MARKETS:

The stakes of carbon trading are losing their sizzle

NEW YORK -- Global carbon dioxide emissions offsetting markets are fast losing their luster in the minds of investors, both in the United States and abroad.

As governments around the world delay climate change legislation, offset project developers and traders on Wall Street and beyond say that they are rethinking their earlier enthusiasm for carbon markets. Money on hand is now being diverted, instead, to traditional clean energy plays as market players are taking a pause, waiting for signs that greenhouse gas offset credit trading will either rebound or slowly fade into nothing.

The steep recession of 2009 started the trend. Data show that prices for nearly every variety of offsetting credit plummeted sharply in value last year, including those generated by California's Climate Action Reserve, a system that most analysts believe will be folded into any U.S. federal carbon control regime.

Failure by governments to achieve a new, solid agreement on climate change at negotiations in Copenhagen last year added to the downward spiral. But far more damaging to the long-term viability of the market is a growing perception by the investment community that the U.S., Japanese, Australian and other governments are pulling away from adopting European-style cap-and-trade markets entirely. They appear to be switching instead to carbon tax schemes or other methods to bring greenhouse gas emissions under control.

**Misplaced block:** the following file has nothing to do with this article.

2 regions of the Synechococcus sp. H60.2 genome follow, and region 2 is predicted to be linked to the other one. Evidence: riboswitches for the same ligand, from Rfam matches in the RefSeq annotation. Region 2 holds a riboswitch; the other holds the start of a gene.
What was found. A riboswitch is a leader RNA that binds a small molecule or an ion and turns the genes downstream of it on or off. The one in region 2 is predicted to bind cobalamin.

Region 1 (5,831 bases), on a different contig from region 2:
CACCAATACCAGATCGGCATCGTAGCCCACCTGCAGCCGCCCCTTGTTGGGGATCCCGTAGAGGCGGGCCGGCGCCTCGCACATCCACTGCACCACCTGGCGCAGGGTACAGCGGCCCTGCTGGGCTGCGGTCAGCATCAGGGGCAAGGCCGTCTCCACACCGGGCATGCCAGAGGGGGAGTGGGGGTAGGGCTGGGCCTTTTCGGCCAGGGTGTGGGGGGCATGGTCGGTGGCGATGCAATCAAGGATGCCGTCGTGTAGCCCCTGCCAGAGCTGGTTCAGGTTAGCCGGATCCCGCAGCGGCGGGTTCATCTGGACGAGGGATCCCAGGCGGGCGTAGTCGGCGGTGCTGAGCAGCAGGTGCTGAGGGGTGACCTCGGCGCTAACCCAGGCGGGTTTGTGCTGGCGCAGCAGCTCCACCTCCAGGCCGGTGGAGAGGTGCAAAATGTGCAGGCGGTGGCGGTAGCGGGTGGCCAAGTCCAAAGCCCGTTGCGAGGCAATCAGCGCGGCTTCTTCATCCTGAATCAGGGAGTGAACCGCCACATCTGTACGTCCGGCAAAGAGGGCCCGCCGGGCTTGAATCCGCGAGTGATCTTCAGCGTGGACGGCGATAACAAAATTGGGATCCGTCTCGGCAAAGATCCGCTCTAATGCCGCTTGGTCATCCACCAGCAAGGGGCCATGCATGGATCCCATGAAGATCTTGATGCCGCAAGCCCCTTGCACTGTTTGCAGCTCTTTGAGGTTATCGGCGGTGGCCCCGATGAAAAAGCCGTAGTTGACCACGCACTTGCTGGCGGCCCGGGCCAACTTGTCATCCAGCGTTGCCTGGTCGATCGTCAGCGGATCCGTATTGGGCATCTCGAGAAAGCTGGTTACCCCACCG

Kristel Dorion, a developer with 10 years of experience putting together offset projects under the United Nations' Clean Development Mechanism (CDM), confirms that many in her industry are quickly shifting focus elsewhere. The pullback is especially noticeable in the CDM, the world's largest offset credit generation scheme, which produces Certified Emission Reductions (CERs). The CDM was created by the Kyoto Protocol treaty and allows investors to sell CERs to companies or governments in Europe, Japan and elsewhere.

American companies are pulling out

"The ones that are pulling out are all the American-based companies," she said. "The difference is that the European Union companies still believe in the CDM. The U.S. companies still don't know what to believe in."

Dorion herself is still optimistic. Last year, she established her own CDM active consulting company, EnergetixClimate, and she has three of her own projects waiting for CERs to be issued. She believes international emissions offsets trading is here to stay, but admits that many in the industry don't share that view.

The market is especially weak in the United States, where offset credit trading first began under voluntary schemes. The nation's first carbon credit, the Chicago Climate Exchange's Carbon Financial Instrument (CFI), is trading at just 10 cents per ton of CO2 equivalent today. Prices of other popularly traded U.S.-based carbon offsets, including credits certified under the Voluntary Carbon Standard and American Carbon Registry, have slid by more than 60 percent overall.